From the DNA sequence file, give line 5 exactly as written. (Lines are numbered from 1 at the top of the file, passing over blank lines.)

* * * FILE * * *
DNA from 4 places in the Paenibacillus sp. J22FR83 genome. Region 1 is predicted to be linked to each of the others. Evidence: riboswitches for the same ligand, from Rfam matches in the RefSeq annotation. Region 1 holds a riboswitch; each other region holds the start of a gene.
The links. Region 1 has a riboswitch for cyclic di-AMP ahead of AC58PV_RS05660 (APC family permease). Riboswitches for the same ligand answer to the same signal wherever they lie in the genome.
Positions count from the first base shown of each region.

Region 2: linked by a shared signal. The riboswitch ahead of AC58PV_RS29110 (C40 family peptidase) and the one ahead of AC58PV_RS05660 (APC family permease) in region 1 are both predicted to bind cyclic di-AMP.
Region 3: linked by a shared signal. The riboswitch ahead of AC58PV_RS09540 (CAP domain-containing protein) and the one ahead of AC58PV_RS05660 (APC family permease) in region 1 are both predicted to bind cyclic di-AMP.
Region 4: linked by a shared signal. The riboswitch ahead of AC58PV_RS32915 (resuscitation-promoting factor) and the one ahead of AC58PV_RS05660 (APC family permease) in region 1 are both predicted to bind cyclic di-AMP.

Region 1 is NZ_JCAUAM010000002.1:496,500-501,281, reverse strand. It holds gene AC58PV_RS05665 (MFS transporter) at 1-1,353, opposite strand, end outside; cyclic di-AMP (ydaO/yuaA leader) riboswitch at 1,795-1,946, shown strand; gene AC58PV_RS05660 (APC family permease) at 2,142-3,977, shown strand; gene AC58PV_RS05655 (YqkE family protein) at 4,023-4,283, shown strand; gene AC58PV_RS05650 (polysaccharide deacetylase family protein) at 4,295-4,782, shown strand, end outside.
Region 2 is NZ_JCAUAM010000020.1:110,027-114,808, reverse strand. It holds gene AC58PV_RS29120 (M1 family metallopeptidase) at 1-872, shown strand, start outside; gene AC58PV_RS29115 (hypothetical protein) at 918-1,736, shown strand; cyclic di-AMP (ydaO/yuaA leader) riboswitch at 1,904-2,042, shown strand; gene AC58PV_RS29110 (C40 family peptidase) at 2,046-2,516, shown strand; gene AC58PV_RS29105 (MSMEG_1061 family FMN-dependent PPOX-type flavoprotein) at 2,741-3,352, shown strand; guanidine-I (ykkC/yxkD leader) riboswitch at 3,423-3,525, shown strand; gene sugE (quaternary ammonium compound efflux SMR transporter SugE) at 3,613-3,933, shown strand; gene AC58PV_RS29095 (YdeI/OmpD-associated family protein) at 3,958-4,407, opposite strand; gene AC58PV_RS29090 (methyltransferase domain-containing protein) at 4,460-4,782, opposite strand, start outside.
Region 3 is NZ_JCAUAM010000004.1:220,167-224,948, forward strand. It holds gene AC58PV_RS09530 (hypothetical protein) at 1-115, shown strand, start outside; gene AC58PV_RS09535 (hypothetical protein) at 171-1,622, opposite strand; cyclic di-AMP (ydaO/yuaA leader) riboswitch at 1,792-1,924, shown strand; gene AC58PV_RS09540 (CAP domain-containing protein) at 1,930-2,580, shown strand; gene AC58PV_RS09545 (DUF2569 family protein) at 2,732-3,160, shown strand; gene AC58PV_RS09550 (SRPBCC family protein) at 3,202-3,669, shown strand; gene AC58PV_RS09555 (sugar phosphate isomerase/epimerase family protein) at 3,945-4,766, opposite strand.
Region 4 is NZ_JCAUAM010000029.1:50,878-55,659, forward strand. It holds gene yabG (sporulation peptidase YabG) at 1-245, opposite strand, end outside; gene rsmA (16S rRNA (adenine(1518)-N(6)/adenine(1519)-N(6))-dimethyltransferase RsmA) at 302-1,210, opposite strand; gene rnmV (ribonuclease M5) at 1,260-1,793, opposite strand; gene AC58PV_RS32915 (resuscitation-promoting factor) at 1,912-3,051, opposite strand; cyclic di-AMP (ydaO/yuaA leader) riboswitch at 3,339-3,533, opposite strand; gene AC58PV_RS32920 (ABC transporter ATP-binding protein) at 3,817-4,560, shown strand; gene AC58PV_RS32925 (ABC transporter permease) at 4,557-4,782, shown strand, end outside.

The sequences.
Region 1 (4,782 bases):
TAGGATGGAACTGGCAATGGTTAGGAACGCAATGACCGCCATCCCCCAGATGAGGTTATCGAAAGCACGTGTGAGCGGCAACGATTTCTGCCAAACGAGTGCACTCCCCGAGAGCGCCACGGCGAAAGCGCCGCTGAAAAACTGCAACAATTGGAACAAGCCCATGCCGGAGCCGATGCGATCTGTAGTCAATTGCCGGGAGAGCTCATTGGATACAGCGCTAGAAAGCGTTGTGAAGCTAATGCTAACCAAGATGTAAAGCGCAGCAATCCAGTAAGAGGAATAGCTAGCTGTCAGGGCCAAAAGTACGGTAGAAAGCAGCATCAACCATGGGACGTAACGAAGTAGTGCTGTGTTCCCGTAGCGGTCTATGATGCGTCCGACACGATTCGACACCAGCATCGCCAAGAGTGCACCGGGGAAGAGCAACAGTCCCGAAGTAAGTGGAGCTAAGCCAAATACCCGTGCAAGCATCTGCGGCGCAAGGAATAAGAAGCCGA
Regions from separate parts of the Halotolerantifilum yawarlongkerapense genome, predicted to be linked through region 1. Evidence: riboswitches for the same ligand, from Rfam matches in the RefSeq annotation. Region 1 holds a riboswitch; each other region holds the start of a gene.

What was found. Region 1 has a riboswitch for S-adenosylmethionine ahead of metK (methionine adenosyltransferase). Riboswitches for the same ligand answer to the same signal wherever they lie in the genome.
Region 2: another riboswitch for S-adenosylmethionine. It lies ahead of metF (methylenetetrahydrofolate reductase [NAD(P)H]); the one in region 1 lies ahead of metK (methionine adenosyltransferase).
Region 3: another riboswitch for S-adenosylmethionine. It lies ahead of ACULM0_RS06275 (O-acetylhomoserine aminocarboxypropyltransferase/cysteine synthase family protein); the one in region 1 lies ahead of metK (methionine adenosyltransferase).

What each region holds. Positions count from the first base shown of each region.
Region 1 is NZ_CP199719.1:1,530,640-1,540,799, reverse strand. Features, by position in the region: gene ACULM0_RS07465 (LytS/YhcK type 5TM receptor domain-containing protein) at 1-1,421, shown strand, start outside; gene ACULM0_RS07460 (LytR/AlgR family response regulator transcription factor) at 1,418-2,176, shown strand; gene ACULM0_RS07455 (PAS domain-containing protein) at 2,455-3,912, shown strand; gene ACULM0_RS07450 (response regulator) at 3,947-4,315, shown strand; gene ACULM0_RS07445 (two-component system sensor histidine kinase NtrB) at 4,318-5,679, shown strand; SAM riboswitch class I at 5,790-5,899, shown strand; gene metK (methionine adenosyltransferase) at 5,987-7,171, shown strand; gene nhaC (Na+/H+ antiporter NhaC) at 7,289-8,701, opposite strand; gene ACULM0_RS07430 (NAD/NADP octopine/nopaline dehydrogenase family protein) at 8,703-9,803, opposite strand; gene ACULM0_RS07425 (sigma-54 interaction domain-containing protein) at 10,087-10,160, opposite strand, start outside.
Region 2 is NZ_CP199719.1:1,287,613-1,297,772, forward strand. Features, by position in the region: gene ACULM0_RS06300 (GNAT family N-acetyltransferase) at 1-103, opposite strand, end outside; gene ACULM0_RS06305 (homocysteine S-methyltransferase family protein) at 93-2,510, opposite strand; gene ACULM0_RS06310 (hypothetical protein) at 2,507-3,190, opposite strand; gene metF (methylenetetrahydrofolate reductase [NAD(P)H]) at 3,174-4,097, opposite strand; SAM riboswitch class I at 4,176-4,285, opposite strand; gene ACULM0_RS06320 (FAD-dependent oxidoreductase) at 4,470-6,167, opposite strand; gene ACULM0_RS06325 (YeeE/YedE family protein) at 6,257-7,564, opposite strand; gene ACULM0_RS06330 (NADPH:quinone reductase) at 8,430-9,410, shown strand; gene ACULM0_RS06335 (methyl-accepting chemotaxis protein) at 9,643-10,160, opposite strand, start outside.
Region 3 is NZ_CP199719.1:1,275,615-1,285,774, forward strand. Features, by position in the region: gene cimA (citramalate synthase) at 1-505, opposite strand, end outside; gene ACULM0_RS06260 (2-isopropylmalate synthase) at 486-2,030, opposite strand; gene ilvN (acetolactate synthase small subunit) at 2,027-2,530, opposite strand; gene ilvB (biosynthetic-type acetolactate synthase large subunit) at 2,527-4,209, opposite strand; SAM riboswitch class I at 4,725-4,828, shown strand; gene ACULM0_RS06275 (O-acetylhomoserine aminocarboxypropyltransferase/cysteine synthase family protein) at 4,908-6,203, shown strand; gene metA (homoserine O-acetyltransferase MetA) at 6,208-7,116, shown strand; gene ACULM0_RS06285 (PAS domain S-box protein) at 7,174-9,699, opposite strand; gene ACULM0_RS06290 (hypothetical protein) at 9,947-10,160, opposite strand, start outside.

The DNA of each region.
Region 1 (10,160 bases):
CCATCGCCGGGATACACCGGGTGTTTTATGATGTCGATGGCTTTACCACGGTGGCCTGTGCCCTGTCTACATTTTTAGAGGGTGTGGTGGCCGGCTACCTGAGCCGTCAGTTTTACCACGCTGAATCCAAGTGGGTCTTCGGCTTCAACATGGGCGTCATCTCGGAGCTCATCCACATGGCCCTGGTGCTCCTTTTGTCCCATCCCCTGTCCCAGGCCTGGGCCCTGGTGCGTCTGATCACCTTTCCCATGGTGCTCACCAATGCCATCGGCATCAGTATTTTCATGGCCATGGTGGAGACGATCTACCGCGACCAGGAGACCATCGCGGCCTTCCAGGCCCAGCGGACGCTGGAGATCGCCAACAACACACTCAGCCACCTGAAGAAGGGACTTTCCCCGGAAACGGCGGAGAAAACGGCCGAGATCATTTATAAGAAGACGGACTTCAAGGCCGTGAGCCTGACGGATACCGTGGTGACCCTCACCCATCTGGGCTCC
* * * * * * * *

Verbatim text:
Region 3: linked by a shared signal. The riboswitch ahead of AC58PV_RS09540 (CAP domain-containing protein) and the one ahead of AC58PV_RS05660 (APC family permease) in region 1 are both predicted to bind cyclic di-AMP.